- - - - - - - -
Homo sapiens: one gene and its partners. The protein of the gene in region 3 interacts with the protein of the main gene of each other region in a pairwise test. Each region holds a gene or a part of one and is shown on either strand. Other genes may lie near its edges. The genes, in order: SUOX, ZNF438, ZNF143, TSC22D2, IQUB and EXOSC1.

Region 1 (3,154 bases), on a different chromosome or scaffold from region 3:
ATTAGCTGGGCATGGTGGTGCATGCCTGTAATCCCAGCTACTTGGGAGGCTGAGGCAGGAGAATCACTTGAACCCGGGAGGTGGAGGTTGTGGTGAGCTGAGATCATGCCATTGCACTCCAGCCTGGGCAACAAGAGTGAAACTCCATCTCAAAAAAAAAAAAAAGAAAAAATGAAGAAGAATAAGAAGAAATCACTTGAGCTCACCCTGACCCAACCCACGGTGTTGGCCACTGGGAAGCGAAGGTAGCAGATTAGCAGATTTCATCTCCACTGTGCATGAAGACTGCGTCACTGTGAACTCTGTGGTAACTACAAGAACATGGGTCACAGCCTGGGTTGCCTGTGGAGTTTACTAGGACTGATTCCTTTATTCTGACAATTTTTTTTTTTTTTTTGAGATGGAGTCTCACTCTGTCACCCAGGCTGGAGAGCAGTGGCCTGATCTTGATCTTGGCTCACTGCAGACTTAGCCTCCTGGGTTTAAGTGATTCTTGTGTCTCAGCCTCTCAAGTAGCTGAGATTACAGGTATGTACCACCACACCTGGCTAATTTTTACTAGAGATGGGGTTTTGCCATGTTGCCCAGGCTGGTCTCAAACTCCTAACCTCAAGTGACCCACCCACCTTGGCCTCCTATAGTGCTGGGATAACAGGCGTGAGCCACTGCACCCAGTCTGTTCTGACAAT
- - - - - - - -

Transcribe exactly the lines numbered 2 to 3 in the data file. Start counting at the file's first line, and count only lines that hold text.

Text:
Region 1 (3,154 bases), on a different chromosome or scaffold from region 3:
ATTAGCTGGGCATGGTGGTGCATGCCTGTAATCCCAGCTACTTGGGAGGCTGAGGCAGGAGAATCACTTGAACCCGGGAGGTGGAGGTTGTGGTGAGCTGAGATCATGCCATTGCACTCCAGCCTGGGCAACAAGAGTGAAACTCCATCTCAAAAAAAAAAAAAAGAAAAAATGAAGAAGAATAAGAAGAAATCACTTGAGCTCACCCTGACCCAACCCACGGTGTTGGCCACTGGGAAGCGAAGGTAGCAGATTAGCAGATTTCATCTCCACTGTGCATGAAGACTGCGTCACTGTGAACTCTGTGGTAACTACAAGAACATGGGTCACAGCCTGGGTTGCCTGTGGAGTTTACTAGGACTGATTCCTTTATTCTGACAATTTTTTTTTTTTTTTTGAGATGGAGTCTCACTCTGTCACCCAGGCTGGAGAGCAGTGGCCTGATCTTGATCTTGGCTCACTGCAGACTTAGCCTCCTGGGTTTAAGTGATTCTTGTGTCTCAGCCTCTCAAGTAGCTGAGATTACAGGTATGTACCACCACACCTGGCTAATTTTTACTAGAGATGGGGTTTTGCCATGTTGCCCAGGCTGGTCTCAAACTCCTAACCTCAAGTGACCCACCCACCTTGGCCTCCTATAGTGCTGGGATAACAGGCGTGAGCCACTGCACCCAGTCTGTTCTGACAAT